Should Therapists be Sensitive to The Gender of Their Clients? My Research Suggests that they Should.
Men and women can respond differentially to some types of medication (e.g. depression treatment; Bigos et al, 2009) in part due to naturally different levels of sex hormones. Psychologists, however, tend to overlook potential gender differences in the needs of their clients when it comes to talking therapies, and although we are much better these days at recognising the needs of people according to their sexuality and gender identity, we are much slower at recognising the gendered needs of the typical client. Even researchers tend to be ‘gender blind’, and usually fail to report the outcome of psychological treatment by gender (Parker et al, 2011). However, when researchers are sensitive to gender differences, they sometimes find very important issues e.g. Wright & MacLeod (2016) found that the long-term benefits of counselling for work-related problems in 305 clients were significantly better for women than men. This suggests that even the best stress management programme might need more than a ‘one size fits all’ approach for men and women.
A well-established gender difference is that women, in general, tend to focus on emotions as a coping strategy more than men do (e.g. Tamres et al, 2002; Russ et al, 2016), and men tend to want more of a quick fix to the problem (Holloway et al, 2018). Experienced hypnotherapists tend to notice these differences (Lemkey et al, 2017), and thus can be more gender-sensitive in their application of strategies and techniques.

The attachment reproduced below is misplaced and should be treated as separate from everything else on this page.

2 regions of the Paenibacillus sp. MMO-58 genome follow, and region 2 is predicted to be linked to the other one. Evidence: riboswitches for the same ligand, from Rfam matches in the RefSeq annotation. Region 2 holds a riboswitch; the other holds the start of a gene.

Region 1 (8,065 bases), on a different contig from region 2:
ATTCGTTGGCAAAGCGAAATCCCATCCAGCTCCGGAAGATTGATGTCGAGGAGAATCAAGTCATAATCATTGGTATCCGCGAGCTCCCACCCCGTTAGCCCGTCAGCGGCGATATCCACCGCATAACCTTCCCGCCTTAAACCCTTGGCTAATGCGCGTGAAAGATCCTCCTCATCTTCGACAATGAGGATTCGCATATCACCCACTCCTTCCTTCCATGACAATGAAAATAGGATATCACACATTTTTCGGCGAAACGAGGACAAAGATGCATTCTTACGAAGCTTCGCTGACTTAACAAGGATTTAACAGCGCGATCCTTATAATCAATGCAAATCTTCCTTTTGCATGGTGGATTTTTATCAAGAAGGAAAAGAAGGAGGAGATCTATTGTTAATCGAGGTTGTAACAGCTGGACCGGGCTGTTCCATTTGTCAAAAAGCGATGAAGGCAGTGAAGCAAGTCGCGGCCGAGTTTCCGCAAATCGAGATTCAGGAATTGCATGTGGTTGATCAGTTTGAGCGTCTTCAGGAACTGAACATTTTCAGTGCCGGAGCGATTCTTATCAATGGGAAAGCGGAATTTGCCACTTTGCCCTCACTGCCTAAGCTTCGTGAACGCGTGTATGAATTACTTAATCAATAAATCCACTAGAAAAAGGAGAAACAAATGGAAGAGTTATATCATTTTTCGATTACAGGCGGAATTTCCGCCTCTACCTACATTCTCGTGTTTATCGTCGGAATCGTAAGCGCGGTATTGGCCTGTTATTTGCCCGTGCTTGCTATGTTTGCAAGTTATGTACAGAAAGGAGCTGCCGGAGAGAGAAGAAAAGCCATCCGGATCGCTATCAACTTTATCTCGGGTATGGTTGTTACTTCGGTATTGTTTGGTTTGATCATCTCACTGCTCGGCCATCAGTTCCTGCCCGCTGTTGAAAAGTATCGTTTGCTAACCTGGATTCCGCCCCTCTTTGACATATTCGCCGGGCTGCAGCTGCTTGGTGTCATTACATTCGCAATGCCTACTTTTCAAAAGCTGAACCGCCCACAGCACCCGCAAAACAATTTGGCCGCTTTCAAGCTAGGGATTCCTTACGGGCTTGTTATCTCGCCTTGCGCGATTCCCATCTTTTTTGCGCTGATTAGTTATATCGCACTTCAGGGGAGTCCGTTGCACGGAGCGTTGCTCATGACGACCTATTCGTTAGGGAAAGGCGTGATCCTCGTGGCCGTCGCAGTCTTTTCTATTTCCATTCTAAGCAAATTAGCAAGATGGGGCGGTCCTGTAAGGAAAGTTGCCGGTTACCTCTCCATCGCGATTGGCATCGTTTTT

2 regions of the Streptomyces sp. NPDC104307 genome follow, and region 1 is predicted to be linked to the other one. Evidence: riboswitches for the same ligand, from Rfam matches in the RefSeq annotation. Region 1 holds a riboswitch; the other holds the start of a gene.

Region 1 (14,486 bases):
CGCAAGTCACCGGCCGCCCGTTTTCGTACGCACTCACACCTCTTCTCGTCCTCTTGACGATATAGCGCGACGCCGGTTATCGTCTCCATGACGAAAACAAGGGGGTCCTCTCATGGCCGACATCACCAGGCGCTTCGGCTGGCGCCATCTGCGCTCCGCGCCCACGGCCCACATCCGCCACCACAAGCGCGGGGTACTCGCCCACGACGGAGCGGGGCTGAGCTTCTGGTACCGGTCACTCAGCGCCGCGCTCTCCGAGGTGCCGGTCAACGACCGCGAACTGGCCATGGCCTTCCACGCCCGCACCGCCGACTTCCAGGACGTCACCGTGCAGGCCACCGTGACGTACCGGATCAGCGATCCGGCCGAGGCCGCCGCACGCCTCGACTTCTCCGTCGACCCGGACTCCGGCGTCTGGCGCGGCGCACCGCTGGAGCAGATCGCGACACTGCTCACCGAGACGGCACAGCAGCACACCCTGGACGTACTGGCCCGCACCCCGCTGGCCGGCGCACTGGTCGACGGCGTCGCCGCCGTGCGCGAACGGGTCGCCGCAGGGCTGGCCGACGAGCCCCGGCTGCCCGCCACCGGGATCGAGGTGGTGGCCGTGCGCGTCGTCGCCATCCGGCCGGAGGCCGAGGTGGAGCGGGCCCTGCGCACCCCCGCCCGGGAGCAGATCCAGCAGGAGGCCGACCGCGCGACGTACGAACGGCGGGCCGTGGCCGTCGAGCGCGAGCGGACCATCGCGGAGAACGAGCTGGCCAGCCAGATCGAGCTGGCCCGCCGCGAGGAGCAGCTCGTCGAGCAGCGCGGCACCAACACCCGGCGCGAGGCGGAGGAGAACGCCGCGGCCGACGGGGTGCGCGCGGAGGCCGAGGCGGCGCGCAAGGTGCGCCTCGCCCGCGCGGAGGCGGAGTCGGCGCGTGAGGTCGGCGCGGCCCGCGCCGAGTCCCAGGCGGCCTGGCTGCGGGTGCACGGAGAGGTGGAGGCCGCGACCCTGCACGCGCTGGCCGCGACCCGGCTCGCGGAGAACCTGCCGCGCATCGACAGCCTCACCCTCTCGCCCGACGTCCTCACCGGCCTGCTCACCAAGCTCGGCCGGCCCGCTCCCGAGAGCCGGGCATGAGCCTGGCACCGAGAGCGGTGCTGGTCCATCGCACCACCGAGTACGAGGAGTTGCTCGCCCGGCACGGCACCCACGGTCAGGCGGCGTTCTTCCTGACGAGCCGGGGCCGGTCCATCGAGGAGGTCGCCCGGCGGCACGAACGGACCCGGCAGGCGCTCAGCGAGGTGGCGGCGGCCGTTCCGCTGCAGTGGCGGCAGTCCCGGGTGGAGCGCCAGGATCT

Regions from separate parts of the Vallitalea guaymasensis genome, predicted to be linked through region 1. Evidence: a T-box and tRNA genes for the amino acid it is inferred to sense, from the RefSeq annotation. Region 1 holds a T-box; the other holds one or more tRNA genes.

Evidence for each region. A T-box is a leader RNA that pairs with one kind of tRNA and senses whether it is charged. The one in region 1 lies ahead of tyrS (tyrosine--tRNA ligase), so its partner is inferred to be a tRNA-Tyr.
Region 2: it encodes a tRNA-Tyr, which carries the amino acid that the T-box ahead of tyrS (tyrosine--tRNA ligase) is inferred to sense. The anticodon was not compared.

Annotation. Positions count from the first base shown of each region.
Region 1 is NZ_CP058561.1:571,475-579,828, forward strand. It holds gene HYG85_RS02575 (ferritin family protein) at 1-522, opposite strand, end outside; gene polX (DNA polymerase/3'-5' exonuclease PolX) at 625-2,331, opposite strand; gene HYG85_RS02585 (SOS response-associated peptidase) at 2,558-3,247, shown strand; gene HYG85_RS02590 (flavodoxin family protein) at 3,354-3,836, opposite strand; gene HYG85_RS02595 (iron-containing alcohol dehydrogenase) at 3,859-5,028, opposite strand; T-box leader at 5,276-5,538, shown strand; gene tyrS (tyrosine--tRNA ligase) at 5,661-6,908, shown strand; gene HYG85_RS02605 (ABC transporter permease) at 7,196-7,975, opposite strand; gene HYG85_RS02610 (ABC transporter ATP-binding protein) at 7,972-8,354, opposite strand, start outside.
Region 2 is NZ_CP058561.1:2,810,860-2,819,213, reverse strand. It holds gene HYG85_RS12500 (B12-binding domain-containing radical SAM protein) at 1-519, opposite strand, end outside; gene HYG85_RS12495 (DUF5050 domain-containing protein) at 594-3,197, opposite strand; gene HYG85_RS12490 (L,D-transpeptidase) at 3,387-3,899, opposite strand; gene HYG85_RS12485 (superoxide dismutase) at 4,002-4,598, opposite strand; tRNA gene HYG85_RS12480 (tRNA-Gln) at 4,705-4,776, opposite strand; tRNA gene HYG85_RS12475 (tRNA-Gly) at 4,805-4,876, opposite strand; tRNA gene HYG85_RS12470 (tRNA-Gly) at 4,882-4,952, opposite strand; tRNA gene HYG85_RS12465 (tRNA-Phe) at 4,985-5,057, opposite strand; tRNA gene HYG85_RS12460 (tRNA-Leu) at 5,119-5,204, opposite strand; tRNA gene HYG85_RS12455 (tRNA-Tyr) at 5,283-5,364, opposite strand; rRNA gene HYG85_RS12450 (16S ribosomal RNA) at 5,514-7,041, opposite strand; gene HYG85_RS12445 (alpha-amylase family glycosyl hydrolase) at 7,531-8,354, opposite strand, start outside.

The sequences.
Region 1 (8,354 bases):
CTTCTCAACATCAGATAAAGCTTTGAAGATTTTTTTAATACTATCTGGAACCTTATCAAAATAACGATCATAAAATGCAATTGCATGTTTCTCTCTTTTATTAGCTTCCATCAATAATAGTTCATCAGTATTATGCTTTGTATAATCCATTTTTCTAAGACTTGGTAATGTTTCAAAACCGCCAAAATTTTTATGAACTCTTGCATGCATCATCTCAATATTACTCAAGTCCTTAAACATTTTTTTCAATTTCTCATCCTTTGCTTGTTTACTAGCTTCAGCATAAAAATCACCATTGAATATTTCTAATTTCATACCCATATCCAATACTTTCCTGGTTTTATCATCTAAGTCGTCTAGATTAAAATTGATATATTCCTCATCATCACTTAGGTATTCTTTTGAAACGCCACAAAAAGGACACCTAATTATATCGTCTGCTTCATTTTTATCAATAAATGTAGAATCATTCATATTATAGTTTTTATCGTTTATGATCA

At the end of the day, everyone is different, and there are more similarities than differences between men and women. But like other gender-sensitive therapists, I am alert to using approaches that are most likely to work best for my clients. This doesn’t mean that all men get treatment X, and all women get treatment Y, it just means that I am aware that men might prefer a faster solution with minimal discussion of their feelings, whereas for women talking about their feelings might be an important part of the process.
Give me a call and find out how I can help you with your particular issue.
Bigos, K. L., Pollock, B. G., Stankevich, B. A., & Bies, R. R. (2009). Sex differences in the pharmacokinetics and pharmacodynamics of antidepressants: an updated review. Gender Medicine, 6(4), 522-543.
Holloway K, Seager M, & Barry JA (2018). Are clinical psychologists, psychotherapists and counsellors overlooking the needs of their male clients? Clinical Psychology Forum, July edition
Leiya E Lemkey, Belinda Brown, John A Barry (2016). Should we be more sensitive to the different therapeutic needs of men and women in clinical hypnosis? Findings from a pilot study. Australian Journal of Clinical Hypnotherapy & Hypnosis.
Parker, G., Blanch, B., & Crawford, J. (2011). Does gender influence response to differing psychotherapies by those with unipolar depression? Journal of Affective Disorders, 130(1), 17-20
Russ, S., Ellam-Dyson, V., Seager, M., & Barry, J. A. (2015). “I hate generalising, but…”. Coaches’ views on differences in treatment style for male and female clients. New Male Studies, 4(3).
Tamres, L. K., Janicki, D., & Helgeson, V. S. (2002). Sex differences in coping behaviour: A meta-analytic review and an examination of relative coping. Personality and Social Psychology Review, 6(1), 2-30
Wright, K. J., & McLeod, J. (2016). Gender differences in the long-term outcome of brief therapy for employees. New Male Studies, 5(2).Tags: fight or flight, hormones, medical, meta-analysis, relaxation, stress management program, UCL, University College London